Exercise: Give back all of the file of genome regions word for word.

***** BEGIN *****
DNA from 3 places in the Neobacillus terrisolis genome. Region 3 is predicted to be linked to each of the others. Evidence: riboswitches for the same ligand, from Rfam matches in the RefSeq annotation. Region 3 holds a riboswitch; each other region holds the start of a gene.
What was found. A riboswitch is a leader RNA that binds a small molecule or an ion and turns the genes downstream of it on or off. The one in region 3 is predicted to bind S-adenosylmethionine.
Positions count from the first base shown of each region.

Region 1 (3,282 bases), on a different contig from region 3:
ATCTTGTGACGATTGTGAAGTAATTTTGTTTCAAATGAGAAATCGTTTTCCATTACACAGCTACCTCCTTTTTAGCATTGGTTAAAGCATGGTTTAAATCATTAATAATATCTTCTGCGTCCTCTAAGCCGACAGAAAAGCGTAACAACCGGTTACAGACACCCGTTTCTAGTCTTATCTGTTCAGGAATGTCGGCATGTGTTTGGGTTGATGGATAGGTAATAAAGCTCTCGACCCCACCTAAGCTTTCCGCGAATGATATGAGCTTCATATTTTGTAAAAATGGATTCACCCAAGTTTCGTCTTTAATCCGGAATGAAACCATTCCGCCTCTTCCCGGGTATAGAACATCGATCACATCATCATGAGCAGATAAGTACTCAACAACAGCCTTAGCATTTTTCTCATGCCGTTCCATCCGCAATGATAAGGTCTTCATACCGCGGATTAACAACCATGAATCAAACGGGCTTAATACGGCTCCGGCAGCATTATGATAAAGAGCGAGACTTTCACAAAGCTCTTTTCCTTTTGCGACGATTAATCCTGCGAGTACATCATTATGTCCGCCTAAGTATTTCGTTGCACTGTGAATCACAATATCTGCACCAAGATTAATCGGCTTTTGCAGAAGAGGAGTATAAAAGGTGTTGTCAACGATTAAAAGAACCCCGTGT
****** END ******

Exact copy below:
DNA from 3 places in the Neobacillus terrisolis genome. Region 3 is predicted to be linked to each of the others. Evidence: riboswitches for the same ligand, from Rfam matches in the RefSeq annotation. Region 3 holds a riboswitch; each other region holds the start of a gene.
What was found. A riboswitch is a leader RNA that binds a small molecule or an ion and turns the genes downstream of it on or off. The one in region 3 is predicted to bind S-adenosylmethionine.
Positions count from the first base shown of each region.

Region 1 (3,282 bases), on a different contig from region 3:
ATCTTGTGACGATTGTGAAGTAATTTTGTTTCAAATGAGAAATCGTTTTCCATTACACAGCTACCTCCTTTTTAGCATTGGTTAAAGCATGGTTTAAATCATTAATAATATCTTCTGCGTCCTCTAAGCCGACAGAAAAGCGTAACAACCGGTTACAGACACCCGTTTCTAGTCTTATCTGTTCAGGAATGTCGGCATGTGTTTGGGTTGATGGATAGGTAATAAAGCTCTCGACCCCACCTAAGCTTTCCGCGAATGATATGAGCTTCATATTTTGTAAAAATGGATTCACCCAAGTTTCGTCTTTAATCCGGAATGAAACCATTCCGCCTCTTCCCGGGTATAGAACATCGATCACATCATCATGAGCAGATAAGTACTCAACAACAGCCTTAGCATTTTTCTCATGCCGTTCCATCCGCAATGATAAGGTCTTCATACCGCGGATTAACAACCATGAATCAAACGGGCTTAATACGGCTCCGGCAGCATTATGATAAAGAGCGAGACTTTCACAAAGCTCTTTTCCTTTTGCGACGATTAATCCTGCGAGTACATCATTATGTCCGCCTAAGTATTTCGTTGCACTGTGAATCACAATATCTGCACCAAGATTAATCGGCTTTTGCAGAAGAGGAGTATAAAAGGTGTTGTCAACGATTAAAAGAACCCCGTGT